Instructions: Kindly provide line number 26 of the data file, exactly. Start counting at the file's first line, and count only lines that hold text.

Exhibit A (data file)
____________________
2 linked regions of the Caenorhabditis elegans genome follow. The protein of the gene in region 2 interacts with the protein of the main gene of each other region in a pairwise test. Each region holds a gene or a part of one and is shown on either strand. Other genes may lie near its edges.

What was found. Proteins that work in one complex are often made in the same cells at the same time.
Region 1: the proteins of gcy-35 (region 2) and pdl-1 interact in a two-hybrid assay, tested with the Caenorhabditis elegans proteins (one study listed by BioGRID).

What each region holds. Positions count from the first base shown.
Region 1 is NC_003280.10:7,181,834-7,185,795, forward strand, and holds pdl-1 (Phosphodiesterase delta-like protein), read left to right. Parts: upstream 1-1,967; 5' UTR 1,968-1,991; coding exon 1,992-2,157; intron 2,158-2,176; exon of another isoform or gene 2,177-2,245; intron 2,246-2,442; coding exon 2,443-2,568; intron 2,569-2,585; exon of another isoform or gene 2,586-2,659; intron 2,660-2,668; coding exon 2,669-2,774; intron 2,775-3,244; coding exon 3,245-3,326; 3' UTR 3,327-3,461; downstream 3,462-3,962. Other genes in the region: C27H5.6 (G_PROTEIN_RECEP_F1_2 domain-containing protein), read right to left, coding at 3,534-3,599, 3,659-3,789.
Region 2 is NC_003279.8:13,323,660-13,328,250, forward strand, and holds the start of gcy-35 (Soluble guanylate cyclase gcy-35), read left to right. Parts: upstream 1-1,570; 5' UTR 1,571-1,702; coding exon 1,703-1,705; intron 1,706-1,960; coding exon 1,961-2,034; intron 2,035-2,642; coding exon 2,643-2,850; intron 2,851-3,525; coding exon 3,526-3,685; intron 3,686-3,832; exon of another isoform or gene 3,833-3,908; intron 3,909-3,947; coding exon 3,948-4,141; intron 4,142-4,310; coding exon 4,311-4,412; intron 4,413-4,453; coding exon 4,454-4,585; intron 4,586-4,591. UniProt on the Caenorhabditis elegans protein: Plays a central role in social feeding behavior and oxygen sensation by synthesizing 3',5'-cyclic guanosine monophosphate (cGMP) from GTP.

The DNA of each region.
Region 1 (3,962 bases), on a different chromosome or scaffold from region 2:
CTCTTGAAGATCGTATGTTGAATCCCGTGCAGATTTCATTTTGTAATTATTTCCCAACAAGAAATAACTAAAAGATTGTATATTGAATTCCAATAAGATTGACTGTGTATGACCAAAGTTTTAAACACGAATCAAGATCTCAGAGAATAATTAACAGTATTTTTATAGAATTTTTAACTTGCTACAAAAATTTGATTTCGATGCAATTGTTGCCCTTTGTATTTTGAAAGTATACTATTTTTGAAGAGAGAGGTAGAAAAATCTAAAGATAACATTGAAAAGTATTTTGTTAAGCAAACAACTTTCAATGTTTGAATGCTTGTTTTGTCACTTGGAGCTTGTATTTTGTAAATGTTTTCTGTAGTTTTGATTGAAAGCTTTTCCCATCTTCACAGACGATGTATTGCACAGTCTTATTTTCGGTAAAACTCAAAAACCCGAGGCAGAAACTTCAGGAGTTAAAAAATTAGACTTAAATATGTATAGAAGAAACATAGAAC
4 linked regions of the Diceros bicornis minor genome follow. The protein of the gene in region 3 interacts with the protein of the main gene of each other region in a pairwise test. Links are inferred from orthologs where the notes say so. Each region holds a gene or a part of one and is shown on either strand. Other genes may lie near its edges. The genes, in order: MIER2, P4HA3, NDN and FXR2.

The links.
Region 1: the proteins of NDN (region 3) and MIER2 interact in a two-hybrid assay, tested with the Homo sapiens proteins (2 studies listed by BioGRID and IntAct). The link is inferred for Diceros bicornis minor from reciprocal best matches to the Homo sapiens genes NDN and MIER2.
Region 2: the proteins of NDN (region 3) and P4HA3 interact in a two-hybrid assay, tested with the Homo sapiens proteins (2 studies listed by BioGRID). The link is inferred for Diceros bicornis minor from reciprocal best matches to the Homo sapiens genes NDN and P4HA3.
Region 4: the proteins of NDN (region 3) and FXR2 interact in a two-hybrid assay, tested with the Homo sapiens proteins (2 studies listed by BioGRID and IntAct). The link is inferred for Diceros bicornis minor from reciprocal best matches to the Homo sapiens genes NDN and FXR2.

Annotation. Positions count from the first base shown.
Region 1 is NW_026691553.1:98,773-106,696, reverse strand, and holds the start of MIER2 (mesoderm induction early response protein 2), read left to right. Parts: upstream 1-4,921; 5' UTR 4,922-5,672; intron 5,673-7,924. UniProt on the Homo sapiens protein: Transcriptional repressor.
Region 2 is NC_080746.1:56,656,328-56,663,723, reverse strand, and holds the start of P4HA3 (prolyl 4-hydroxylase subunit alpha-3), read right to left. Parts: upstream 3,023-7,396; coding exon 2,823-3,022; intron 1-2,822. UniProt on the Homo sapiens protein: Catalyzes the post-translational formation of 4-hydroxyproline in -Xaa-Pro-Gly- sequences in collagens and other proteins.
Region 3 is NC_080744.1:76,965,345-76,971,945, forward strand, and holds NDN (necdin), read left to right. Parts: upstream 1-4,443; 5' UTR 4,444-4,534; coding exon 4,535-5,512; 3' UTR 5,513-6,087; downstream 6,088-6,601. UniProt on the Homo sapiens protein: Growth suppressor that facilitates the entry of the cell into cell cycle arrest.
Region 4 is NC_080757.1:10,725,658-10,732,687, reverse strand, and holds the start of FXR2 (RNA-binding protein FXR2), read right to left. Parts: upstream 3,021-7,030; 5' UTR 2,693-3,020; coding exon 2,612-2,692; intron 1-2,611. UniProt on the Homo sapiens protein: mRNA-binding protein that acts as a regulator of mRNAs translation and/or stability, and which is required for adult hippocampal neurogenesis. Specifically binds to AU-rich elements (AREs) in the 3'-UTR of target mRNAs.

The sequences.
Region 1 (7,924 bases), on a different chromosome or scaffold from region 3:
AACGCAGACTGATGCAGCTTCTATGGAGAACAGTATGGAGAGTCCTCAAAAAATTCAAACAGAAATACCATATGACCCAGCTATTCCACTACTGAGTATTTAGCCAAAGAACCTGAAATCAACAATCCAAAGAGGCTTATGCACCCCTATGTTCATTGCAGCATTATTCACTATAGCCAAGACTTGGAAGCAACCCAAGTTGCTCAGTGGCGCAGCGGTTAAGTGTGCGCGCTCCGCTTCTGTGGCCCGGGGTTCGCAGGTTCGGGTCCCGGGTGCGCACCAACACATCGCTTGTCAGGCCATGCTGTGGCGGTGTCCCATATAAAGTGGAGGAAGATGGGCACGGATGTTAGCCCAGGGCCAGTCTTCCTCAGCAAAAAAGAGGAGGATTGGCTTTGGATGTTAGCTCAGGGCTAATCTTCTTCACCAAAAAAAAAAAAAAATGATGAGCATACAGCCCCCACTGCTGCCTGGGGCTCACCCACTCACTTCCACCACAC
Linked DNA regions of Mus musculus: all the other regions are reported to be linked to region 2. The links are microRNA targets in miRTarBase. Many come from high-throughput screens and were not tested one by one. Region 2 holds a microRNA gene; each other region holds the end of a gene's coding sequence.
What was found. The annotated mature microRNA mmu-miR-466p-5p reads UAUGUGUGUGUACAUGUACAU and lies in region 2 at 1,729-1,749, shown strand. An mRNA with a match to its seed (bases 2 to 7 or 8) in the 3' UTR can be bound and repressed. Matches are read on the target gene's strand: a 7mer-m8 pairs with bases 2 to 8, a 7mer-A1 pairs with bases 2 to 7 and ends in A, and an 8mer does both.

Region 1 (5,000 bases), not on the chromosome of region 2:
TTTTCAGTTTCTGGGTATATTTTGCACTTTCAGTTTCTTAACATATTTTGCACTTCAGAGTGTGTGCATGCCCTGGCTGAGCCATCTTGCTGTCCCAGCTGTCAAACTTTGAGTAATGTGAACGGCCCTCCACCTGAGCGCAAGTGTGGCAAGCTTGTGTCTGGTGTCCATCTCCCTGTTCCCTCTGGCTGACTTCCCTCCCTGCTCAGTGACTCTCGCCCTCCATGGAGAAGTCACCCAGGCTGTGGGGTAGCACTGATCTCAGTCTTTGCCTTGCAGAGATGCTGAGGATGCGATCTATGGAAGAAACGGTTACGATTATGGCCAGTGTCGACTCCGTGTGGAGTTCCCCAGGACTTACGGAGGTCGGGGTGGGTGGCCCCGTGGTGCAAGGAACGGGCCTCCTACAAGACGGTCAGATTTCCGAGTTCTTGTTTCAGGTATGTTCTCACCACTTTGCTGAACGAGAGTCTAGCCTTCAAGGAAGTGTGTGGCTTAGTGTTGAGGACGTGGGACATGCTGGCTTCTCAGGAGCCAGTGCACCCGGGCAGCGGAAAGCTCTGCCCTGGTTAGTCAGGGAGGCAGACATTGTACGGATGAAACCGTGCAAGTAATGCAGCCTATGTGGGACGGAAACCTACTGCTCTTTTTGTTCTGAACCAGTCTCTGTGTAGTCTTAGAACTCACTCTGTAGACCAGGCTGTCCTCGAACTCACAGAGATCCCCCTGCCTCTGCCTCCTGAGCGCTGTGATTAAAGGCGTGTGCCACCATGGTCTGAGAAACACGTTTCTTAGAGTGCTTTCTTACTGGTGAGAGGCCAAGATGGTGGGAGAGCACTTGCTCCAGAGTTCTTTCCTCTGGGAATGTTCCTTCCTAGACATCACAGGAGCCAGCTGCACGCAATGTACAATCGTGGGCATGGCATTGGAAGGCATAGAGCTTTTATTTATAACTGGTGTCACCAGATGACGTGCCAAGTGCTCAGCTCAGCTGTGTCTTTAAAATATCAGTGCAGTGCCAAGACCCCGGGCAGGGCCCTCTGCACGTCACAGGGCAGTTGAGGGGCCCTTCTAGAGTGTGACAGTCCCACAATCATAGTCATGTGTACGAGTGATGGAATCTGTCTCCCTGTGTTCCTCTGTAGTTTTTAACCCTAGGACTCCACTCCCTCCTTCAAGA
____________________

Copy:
TTTTCAGTTTCTGGGTATATTTTGCACTTTCAGTTTCTTAACATATTTTGCACTTCAGAGTGTGTGCATGCCCTGGCTGAGCCATCTTGCTGTCCCAGCTGTCAAACTTTGAGTAATGTGAACGGCCCTCCACCTGAGCGCAAGTGTGGCAAGCTTGTGTCTGGTGTCCATCTCCCTGTTCCCTCTGGCTGACTTCCCTCCCTGCTCAGTGACTCTCGCCCTCCATGGAGAAGTCACCCAGGCTGTGGGGTAGCACTGATCTCAGTCTTTGCCTTGCAGAGATGCTGAGGATGCGATCTATGGAAGAAACGGTTACGATTATGGCCAGTGTCGACTCCGTGTGGAGTTCCCCAGGACTTACGGAGGTCGGGGTGGGTGGCCCCGTGGTGCAAGGAACGGGCCTCCTACAAGACGGTCAGATTTCCGAGTTCTTGTTTCAGGTATGTTCTCACCACTTTGCTGAACGAGAGTCTAGCCTTCAAGGAAGTGTGTGGCTTAGTGTTGAGGACGTGGGACATGCTGGCTTCTCAGGAGCCAGTGCACCCGGGCAGCGGAAAGCTCTGCCCTGGTTAGTCAGGGAGGCAGACATTGTACGGATGAAACCGTGCAAGTAATGCAGCCTATGTGGGACGGAAACCTACTGCTCTTTTTGTTCTGAACCAGTCTCTGTGTAGTCTTAGAACTCACTCTGTAGACCAGGCTGTCCTCGAACTCACAGAGATCCCCCTGCCTCTGCCTCCTGAGCGCTGTGATTAAAGGCGTGTGCCACCATGGTCTGAGAAACACGTTTCTTAGAGTGCTTTCTTACTGGTGAGAGGCCAAGATGGTGGGAGAGCACTTGCTCCAGAGTTCTTTCCTCTGGGAATGTTCCTTCCTAGACATCACAGGAGCCAGCTGCACGCAATGTACAATCGTGGGCATGGCATTGGAAGGCATAGAGCTTTTATTTATAACTGGTGTCACCAGATGACGTGCCAAGTGCTCAGCTCAGCTGTGTCTTTAAAATATCAGTGCAGTGCCAAGACCCCGGGCAGGGCCCTCTGCACGTCACAGGGCAGTTGAGGGGCCCTTCTAGAGTGTGACAGTCCCACAATCATAGTCATGTGTACGAGTGATGGAATCTGTCTCCCTGTGTTCCTCTGTAGTTTTTAACCCTAGGACTCCACTCCCTCCTTCAAGA